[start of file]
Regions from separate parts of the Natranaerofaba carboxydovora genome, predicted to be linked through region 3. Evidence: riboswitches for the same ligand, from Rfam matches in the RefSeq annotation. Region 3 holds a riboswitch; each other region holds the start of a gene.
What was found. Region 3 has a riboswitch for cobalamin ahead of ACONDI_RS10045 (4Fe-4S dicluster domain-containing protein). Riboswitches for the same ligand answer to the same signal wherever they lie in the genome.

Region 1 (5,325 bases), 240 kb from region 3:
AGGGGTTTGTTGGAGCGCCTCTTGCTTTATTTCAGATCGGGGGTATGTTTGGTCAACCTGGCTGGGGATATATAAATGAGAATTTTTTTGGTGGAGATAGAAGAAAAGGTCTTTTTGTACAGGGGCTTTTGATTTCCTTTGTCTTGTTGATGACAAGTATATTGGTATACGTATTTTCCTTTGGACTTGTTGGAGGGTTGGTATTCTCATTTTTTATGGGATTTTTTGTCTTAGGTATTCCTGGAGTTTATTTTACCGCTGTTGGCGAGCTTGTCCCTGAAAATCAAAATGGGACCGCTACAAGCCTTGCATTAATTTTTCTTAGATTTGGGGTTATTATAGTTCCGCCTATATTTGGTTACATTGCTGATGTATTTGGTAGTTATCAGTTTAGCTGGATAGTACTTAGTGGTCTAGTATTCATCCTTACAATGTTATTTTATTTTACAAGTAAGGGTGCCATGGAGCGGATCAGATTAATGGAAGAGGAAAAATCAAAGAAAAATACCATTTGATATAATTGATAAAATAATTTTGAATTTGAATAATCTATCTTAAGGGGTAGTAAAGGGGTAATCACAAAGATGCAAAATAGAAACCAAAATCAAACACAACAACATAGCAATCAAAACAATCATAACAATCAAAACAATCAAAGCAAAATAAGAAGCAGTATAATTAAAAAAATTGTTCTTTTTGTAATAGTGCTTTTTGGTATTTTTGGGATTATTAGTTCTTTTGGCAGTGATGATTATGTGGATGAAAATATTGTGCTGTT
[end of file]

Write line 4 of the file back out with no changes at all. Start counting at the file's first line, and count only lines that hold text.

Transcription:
AGGGGTTTGTTGGAGCGCCTCTTGCTTTATTTCAGATCGGGGGTATGTTTGGTCAACCTGGCTGGGGATATATAAATGAGAATTTTTTTGGTGGAGATAGAAGAAAAGGTCTTTTTGTACAGGGGCTTTTGATTTCCTTTGTCTTGTTGATGACAAGTATATTGGTATACGTATTTTCCTTTGGACTTGTTGGAGGGTTGGTATTCTCATTTTTTATGGGATTTTTTGTCTTAGGTATTCCTGGAGTTTATTTTACCGCTGTTGGCGAGCTTGTCCCTGAAAATCAAAATGGGACCGCTACAAGCCTTGCATTAATTTTTCTTAGATTTGGGGTTATTATAGTTCCGCCTATATTTGGTTACATTGCTGATGTATTTGGTAGTTATCAGTTTAGCTGGATAGTACTTAGTGGTCTAGTATTCATCCTTACAATGTTATTTTATTTTACAAGTAAGGGTGCCATGGAGCGGATCAGATTAATGGAAGAGGAAAAATCAAAGAAAAATACCATTTGATATAATTGATAAAATAATTTTGAATTTGAATAATCTATCTTAAGGGGTAGTAAAGGGGTAATCACAAAGATGCAAAATAGAAACCAAAATCAAACACAACAACATAGCAATCAAAACAATCATAACAATCAAAACAATCAAAGCAAAATAAGAAGCAGTATAATTAAAAAAATTGTTCTTTTTGTAATAGTGCTTTTTGGTATTTTTGGGATTATTAGTTCTTTTGGCAGTGATGATTATGTGGATGAAAATATTGTGCTGTT